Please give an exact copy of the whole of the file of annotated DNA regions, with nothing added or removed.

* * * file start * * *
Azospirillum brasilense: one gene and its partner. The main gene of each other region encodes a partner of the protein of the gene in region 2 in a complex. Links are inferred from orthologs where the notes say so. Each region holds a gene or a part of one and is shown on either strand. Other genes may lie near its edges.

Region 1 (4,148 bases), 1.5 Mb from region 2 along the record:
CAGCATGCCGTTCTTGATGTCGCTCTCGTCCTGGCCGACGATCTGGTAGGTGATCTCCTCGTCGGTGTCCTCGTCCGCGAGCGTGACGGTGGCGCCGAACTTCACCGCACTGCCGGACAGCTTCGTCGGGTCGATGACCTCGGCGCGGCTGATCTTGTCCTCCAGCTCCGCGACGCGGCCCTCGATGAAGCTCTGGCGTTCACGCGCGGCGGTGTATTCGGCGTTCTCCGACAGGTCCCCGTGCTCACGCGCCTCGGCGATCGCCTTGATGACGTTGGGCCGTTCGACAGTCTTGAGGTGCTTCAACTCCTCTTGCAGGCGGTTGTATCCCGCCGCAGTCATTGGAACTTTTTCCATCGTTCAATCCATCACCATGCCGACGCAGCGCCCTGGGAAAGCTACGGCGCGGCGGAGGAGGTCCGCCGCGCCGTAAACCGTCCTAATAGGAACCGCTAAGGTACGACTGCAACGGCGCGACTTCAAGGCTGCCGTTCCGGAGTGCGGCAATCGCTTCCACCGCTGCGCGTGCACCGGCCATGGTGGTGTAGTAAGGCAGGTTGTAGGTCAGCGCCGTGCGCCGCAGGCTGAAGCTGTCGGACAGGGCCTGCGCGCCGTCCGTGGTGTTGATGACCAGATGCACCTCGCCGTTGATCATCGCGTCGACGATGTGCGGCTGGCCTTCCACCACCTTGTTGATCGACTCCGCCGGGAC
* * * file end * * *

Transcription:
Azospirillum brasilense: one gene and its partner. The main gene of each other region encodes a partner of the protein of the gene in region 2 in a complex. Links are inferred from orthologs where the notes say so. Each region holds a gene or a part of one and is shown on either strand. Other genes may lie near its edges.

Region 1 (4,148 bases), 1.5 Mb from region 2 along the record:
CAGCATGCCGTTCTTGATGTCGCTCTCGTCCTGGCCGACGATCTGGTAGGTGATCTCCTCGTCGGTGTCCTCGTCCGCGAGCGTGACGGTGGCGCCGAACTTCACCGCACTGCCGGACAGCTTCGTCGGGTCGATGACCTCGGCGCGGCTGATCTTGTCCTCCAGCTCCGCGACGCGGCCCTCGATGAAGCTCTGGCGTTCACGCGCGGCGGTGTATTCGGCGTTCTCCGACAGGTCCCCGTGCTCACGCGCCTCGGCGATCGCCTTGATGACGTTGGGCCGTTCGACAGTCTTGAGGTGCTTCAACTCCTCTTGCAGGCGGTTGTATCCCGCCGCAGTCATTGGAACTTTTTCCATCGTTCAATCCATCACCATGCCGACGCAGCGCCCTGGGAAAGCTACGGCGCGGCGGAGGAGGTCCGCCGCGCCGTAAACCGTCCTAATAGGAACCGCTAAGGTACGACTGCAACGGCGCGACTTCAAGGCTGCCGTTCCGGAGTGCGGCAATCGCTTCCACCGCTGCGCGTGCACCGGCCATGGTGGTGTAGTAAGGCAGGTTGTAGGTCAGCGCCGTGCGCCGCAGGCTGAAGCTGTCGGACAGGGCCTGCGCGCCGTCCGTGGTGTTGATGACCAGATGCACCTCGCCGTTGATCATCGCGTCGACGATGTGCGGCTGGCCTTCCACCACCTTGTTGATCGACTCCGCCGGGAC